The federal government today expanded its romaine lettuce warning to include all types of romaine lettuce from the Yuma, AZ, growing region, including whole heads and hearts of romaine in addition to chopped, because of an ongoing E. coli outbreak. No specific brands, growers or processors have been named.
On April 13, the warning against romaine from the Yuma, AZ, only included pre-chopped romaine and salads containing pre-cut romaine. At that time 35 people from 11 states had been confirmed with the outbreak strain of E. coli O157:H7, according to the Centers for Disease Control and Prevention. Of the sick people, 22 had required hospitalization.
The CDC’s expanded warning today did not go as far as Consumer Reports, a non-profit organization, did in recent days, urging people to avoid eating any form of romaine lettuce from any region because of the “potentially fatal consequences” until the government declares it “definitely safe.”
Romaine lettuce to date has sickened 53 people with E. coli in 16 states. No deaths have yet been attributed to the outbreak, but 31 of those infected have required hospitalization. Five of the victims developed a type of kidney failure called hemolytic uremic syndrome (HUS).
When it went public with the outbreak on April 10, CDC reported a specific food source had not been identified. Three days later the agency told consumers to throw away any pre-chopped romaine lettuce they had on hand, even if people had eaten some of it and not become ill. The CDC warning at that time also directed consumers to not eat any romaine served by restaurants or buy any chopped romaine sold in grocery stores unless they were assured it was not grown in Yuma.
Yuma-grown romaine is typically available from November through late March or mid-April. Scott Horsfall, CEO of the California Leafy Greens Marketing Agreement, says shipments of romaine lettuce from the Yuma region have ceased. He says romaine production out of California is not associated with the outbreak.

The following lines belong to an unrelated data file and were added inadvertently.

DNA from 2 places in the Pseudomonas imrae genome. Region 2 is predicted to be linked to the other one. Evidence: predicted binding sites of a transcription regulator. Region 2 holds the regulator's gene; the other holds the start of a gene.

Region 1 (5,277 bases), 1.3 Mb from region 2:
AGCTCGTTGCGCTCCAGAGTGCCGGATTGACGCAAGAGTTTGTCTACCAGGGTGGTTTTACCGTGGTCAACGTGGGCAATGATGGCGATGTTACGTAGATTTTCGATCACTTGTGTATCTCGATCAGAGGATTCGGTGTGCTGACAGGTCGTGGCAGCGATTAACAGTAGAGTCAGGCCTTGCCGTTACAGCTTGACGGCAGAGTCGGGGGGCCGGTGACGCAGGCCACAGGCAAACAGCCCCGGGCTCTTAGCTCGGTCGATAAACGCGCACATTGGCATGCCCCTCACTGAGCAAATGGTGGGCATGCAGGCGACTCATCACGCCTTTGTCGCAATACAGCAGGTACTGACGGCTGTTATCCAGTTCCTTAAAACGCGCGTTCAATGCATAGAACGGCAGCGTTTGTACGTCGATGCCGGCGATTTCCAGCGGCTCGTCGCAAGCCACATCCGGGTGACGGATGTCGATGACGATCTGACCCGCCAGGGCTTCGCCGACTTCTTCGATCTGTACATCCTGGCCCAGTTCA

“We know that government investigators are doing all they can to pinpoint the exact source of the outbreak,” Horsfall has said. “In the meantime, people may be confused about what leafy greens are safe to eat.”
The LGMA said the romaine that made people sick during the March 13 to April 6 period means the romaine was likely harvested and shipped in early March. There’s been no recall by lettuce growers or processors because the exact brands responsible for the illnesses are not known However, the LGMA doubts that any romaine harvested and shipped in early March would still be on store shelves.
The far-flung outbreak has reached as far away as a remote state prison outside Nome, AK. State officials on Thursday announced eight confirmed E. coli cases at Anvil Mountain Correctional Center that they believe are linked to whole heads of romaine from the Yuma area.
Food Safety News has learned the romaine was likely delivered to the correctional facility during the final week of March. Prison officials believe it was all consumed during the first week of April. Inmates who became ill first experienced symptoms on April 5, 6, 9 and 15. The Anvil Mountain facility used whole heads of romaine lettuce from the Yuma, Arizona growing region.
The Alaskan departments of Health and Social Services, Environmental Conservation, and Corrections are working together to investigate and control the outbreak. None of the Alaskan victims required hospitalization and all are recovering, according to prison officials.
Country Foods, located three hours from Nome by air, is the food supplier for the Anvil Mountain prison.
New advice for consumers
The CDC’s latest recommendations for consumers include:
- Do not buy or eat romaine lettuce in any form from a grocery store or restaurant unless you can confirm it is not from the Yuma, AZ, growing region.
- Unless the source of the lettuce is known, consumers anywhere in the United States who have any store-bought romaine lettuce at home should not eat it and should throw it away, even if some of it was eaten and no one has gotten sick. Food contaminated with E. coli usually does not look or smell bad.
- Product labels often do not identify growing regions; so, throw out any romaine lettuce if you’re uncertain about where it was grown. This includes whole heads and hearts of romaine, chopped romaine, pre-packaged salads, and salad mixes containing romaine lettuce. If you do not know if the lettuce is romaine, do not eat it and throw it away.
- Restaurants and retailers should not serve or sell any romaine lettuce in any form from the Yuma, AZ, growing region.
- The expanded warning is based on information from the illnesses in Alaska . Ill people in Alaska reported eating lettuce from whole heads of romaine lettuce from the Yuma, Arizona growing region.
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